An excerpt of this story appeared in the Miami Herald on November 2, 2012, here it is -- a year later-- in its entirety...
It’s 6 PM and from the halls of the Moore Athletic Center you can hear the echoes of a football team reverberating off the tiles.
Young men in their late teens to early 20’s, all recently off the Florida State practice field, fresh from the showers are migrating slowly to the meal hall, chattering amongst themselves about classes and a new semester, college friends, assignments, girls and anything else a college kid might concern himself with.
Devonta Freeman is 20 years old, a sophomore, but his concerns make most others' -- regardless of age -- seem trivial.
“I just bought with some of my financial aid money, I just bought for my deceased auntie, her two boys a whole bunch of school clothes. I just spent like 300 dollars on their school clothes and I’m not done,” says Freeman as his teammates chatter in the adjacent dining hall.
Freeman pauses to gather his thoughts.
“It’s not a thing that I’m doing because I want a blessing or something like that, it’s just I’m doing it because I know what it’s like to go to school without anything new. I don’t want them to go through that, they’re too young to understand, I was too young to understand.”
Like an Uncle
Saying Devonta Freeman has faced more than his share of adversity in his young life wouldn’t do it justice. He’s seen deaths in his family, been close to death in his community, he’s faced poverty, lived for several years in a project and been asked to give up something no child should ever be asked to give up.
But he’s also had an unlikely guardian watching over him along the way.
“I was playing baseball for this little park called Moore Park,” said Freeman, recounting his first meeting with Luther Campbell. “I think that my first year playing I was about nine years old and we came to Liberty City and I hit a home run, ever since that day he wanted me to come play for him.”
Luther Campbell is famous for many things. A simple internet search yields results about supreme court battles, raunchy hip-hop lyrics and even a football scandal at the University of Miami. What’s harder to find is the work he’s doing with troubled young men in south Florida via athletic programs.
Young men like Devonta Freeman and the University of Miami's Duke Johnson.
“He used to take us on trips as the whole team, we used to go to fun parks in Orlando because we always went to the Pop Warner little league [championships]. I was the starting QB, we won two national championships,” recalled Freeman. “We all used to go over, he’d invite the whole team to his house. We used to mess up his house, we were bad playing around.”
In Campbell, or Coach Luke as he’s known to his kids, Freeman found a constant presence to push him in the right direction. He found an escape from his everyday life filled with football trips and pool parties. But most importantly he found someone to set him straight when he needed it most.
“He was always in my corner, even right now it’s the same way and I know if I was ever to like make it to the NFL or whatever he won’t ever ask me for anything– and there’s other people out there that have helped me too– but I’d do whatever for him,” said Freeman.
“Like his child, his child would be good if God forbid something were to happen to him, his family would be good. I’d be there for them.”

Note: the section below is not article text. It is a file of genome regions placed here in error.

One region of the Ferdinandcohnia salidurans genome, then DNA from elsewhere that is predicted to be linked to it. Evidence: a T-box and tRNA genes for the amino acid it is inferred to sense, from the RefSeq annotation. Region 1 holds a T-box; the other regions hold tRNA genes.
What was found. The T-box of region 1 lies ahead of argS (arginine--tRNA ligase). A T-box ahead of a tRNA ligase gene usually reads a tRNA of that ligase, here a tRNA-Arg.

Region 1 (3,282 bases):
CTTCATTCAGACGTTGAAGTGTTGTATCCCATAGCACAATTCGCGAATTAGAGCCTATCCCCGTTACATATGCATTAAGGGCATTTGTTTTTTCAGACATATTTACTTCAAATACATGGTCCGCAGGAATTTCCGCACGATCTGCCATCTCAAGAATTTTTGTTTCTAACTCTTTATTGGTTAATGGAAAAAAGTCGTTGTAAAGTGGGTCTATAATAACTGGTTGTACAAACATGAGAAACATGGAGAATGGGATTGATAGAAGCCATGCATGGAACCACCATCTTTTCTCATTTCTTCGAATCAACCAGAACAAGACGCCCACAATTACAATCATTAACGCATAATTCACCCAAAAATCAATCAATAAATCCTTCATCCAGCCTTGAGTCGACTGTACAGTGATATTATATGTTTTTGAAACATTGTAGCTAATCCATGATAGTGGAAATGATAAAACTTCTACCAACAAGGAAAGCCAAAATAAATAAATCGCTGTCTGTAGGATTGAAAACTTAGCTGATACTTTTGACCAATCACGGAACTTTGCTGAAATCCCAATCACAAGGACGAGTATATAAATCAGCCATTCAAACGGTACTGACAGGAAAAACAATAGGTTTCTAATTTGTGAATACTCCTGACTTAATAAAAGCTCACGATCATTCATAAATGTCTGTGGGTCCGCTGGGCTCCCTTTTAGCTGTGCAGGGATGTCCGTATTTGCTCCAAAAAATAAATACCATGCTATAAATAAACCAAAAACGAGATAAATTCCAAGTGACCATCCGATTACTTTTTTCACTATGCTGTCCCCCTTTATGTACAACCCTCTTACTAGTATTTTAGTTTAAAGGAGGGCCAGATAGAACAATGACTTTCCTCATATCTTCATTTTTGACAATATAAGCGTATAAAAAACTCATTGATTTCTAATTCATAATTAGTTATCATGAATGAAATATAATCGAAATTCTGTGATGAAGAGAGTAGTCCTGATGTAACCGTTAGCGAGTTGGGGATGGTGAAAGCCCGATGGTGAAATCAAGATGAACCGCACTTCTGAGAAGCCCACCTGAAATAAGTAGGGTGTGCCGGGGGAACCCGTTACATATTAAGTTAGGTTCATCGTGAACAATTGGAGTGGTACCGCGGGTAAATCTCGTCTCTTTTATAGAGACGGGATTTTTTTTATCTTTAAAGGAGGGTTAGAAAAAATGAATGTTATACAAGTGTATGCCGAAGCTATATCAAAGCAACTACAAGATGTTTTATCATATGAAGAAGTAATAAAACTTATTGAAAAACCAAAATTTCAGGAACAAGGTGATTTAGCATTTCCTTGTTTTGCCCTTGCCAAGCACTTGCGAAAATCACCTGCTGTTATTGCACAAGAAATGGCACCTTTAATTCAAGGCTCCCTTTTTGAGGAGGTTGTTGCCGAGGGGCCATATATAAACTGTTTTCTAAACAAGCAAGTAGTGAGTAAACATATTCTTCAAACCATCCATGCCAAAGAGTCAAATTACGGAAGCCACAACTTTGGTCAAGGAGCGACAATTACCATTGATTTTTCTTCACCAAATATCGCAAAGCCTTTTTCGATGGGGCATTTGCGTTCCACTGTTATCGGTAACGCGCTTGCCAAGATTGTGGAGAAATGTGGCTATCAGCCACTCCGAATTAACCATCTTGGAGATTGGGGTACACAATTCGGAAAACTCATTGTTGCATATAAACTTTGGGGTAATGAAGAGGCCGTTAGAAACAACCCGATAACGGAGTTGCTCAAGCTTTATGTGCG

Spoken From Experience
Those are not hollow words. Devonta Freeman knows what it means to take care of a family because it’s something he stepped into at a far younger age than anyone should have to.
After the theme park trips and all the days at Uncle Luke’s, Freeman would inevitably have to settle back into his own reality.
“You know when you’re taking a kid home every day and you’re taking him to a neighborhood where he has to walk the red tape, the yellow tape, where people get murdered right at his doorstep and him being in a single parent household situation in the Pork’n’Beans projects, I had to tell him one of the hardest things I ever had to say to him as a coach, mentor, dad or person,” said Campbell.
“I had to give him the harsh reality talk.”
Freeman was living in a project in Liberty City, his younger brothers and sisters and mother were living in a small space along with his aunt and her children. Money was extremely tight.
“There used to always be killing and shooting,” Freeman said solemnly. “But Luther always used to tell me ‘you’re going to it make it out of these projects, so just keep grinding and keep doing what you’re doing.’”
Finally a day came when Campbell had to spell out a harsh, unfortunate reality.
“I was the oldest at the time, I was 12, but I was the oldest,” Freeman remembered. “He helped me out the best way he could, when we were talking and stuff he just told me that I’ve got to be the man of the house. I’ve got to take over, I’ve got to do things that nobody else, no other man could for my family. I had to get out there and grind.”
There are guys well into their 30’s who still haven’t mastered adulthood but at just 12 years of age Freeman was being asked to become the man of the house.
On that fateful day as Campbell dropped Freeman off the two shared a conversation that would end Devonta’s childhood and thrust him, necessarily, into manhood.
“I [told] him he to be a man, be a man for his little brothers and sisters and his mom as well,” said Campbell. “He had to be the man of the house because of the situation that they’re in. You know, he looked up as a little kid and started crying but I told him look you’re going to have to start being the man of the house, because you’ve got to protect your brothers and sisters and unfortunately you’re not going to be able to have a child’s life like other kids.”
“You’re going to have to carry yourself in a way that your little brothers and sisters look at you as an example so that they can become successful people and get out of the situation that they’re in too.”
Never Look Back
Devonta Freeman took that talk to heart.
“From that point forward, the kid said, ‘I’m going to do that’ and he always did from that period of time on,” remembered Campbell.